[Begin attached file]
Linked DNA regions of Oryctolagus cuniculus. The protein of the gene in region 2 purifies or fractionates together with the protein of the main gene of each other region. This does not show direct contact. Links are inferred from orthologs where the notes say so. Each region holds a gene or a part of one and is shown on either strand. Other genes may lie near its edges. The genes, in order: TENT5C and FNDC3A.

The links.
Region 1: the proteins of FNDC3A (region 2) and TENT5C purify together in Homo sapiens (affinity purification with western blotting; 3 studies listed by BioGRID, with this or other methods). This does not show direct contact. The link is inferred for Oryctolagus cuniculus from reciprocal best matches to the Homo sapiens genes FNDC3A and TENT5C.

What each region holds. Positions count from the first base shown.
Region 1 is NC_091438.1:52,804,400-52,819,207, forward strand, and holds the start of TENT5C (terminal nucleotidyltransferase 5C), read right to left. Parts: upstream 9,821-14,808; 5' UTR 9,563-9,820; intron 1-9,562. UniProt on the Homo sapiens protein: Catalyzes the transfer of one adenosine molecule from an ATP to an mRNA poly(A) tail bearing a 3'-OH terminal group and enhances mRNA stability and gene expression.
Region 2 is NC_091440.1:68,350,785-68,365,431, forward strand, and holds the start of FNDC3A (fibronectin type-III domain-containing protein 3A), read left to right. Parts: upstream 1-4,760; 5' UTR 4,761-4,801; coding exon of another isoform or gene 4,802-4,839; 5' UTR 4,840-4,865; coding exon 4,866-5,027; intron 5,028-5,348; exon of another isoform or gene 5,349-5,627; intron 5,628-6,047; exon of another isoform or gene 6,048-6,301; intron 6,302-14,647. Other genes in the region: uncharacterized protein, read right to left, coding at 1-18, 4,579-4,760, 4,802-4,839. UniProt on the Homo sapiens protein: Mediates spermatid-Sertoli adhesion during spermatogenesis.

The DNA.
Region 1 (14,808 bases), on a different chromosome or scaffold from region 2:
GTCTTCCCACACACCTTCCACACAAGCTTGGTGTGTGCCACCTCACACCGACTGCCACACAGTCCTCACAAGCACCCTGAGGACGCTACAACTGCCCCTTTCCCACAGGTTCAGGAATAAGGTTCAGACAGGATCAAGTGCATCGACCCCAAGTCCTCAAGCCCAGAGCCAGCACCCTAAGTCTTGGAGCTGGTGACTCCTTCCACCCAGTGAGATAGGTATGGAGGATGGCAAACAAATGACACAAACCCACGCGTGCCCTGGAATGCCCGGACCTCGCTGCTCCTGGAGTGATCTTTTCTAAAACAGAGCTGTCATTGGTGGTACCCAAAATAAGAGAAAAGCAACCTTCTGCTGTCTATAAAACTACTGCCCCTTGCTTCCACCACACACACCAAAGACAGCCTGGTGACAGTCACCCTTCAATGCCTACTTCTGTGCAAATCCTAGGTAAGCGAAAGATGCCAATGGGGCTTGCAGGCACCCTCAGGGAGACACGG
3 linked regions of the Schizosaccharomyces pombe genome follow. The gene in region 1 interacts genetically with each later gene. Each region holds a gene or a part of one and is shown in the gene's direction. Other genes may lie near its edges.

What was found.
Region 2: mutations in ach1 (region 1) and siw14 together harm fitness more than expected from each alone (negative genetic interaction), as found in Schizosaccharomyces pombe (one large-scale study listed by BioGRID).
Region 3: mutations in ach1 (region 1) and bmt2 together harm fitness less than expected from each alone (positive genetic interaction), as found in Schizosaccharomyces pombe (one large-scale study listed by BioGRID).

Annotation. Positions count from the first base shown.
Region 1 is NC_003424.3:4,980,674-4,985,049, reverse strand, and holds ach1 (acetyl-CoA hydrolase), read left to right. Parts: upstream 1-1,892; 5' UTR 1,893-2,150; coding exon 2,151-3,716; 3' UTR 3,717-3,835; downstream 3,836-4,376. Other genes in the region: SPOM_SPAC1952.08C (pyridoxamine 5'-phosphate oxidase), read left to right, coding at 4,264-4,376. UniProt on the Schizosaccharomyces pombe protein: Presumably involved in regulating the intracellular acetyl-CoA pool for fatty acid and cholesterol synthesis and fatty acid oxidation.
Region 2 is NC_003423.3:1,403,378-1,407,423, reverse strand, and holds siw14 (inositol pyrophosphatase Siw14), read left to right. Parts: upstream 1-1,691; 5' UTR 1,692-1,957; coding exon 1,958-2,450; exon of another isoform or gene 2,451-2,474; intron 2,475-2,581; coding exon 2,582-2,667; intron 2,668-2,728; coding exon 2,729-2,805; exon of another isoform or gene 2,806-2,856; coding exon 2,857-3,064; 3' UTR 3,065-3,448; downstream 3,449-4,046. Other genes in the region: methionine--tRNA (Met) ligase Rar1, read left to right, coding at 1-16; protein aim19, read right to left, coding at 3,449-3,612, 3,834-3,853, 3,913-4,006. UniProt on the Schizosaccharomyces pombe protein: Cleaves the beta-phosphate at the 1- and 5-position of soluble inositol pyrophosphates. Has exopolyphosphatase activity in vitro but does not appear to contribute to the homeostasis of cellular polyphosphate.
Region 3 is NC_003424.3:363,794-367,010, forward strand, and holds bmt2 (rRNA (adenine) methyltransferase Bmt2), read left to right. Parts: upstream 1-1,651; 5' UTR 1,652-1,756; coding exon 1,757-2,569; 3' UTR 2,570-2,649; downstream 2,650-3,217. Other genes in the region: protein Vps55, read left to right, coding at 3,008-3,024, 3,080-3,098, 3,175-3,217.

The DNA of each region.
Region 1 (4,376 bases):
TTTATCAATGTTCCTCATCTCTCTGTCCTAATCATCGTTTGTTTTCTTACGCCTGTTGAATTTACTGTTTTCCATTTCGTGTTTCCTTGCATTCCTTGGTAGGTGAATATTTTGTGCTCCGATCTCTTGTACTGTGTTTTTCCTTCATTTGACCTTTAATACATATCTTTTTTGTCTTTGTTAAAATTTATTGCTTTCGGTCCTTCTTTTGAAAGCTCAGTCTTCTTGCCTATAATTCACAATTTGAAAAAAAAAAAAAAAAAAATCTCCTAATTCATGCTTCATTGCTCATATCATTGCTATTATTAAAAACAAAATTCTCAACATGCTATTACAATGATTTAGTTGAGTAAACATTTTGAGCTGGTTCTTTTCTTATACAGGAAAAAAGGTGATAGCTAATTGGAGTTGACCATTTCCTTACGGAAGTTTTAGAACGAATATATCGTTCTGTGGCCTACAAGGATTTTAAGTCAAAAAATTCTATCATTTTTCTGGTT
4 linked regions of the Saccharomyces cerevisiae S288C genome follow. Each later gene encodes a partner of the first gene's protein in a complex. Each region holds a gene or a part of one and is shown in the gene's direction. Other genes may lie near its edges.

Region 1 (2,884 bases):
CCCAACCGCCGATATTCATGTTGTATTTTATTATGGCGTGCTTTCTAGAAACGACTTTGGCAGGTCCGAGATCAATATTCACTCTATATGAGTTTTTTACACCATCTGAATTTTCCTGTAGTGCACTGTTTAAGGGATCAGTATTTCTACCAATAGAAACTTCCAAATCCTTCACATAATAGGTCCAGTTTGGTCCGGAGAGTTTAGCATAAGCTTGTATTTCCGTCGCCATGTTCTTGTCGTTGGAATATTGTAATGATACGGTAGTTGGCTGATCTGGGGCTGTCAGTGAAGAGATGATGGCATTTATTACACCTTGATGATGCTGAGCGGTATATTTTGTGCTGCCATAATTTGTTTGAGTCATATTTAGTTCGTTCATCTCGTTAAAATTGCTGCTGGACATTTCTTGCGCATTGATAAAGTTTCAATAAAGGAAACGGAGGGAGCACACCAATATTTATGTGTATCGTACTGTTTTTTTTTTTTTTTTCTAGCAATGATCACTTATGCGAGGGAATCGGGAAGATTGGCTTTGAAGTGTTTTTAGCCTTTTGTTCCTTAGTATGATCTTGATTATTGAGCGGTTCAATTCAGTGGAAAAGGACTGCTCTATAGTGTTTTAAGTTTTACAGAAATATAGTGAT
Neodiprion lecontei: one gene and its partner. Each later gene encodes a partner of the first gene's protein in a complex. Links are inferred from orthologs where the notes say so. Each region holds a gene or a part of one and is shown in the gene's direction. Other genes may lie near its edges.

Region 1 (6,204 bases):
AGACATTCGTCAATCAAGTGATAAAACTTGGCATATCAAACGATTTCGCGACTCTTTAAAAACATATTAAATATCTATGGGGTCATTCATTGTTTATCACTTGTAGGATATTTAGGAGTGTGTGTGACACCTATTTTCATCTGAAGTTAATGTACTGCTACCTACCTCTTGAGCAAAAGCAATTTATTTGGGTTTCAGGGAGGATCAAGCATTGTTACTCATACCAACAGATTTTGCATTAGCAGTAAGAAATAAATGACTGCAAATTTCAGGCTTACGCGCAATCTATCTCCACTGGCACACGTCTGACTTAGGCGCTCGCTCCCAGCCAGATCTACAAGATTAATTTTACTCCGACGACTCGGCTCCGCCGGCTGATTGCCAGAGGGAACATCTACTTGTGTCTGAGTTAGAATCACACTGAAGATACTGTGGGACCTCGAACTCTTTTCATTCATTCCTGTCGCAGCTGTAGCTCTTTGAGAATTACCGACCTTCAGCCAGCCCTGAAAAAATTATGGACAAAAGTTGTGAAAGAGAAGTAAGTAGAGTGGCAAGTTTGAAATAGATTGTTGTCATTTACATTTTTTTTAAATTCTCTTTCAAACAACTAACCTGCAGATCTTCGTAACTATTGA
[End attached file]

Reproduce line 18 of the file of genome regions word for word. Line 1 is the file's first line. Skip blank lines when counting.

The DNA of each region.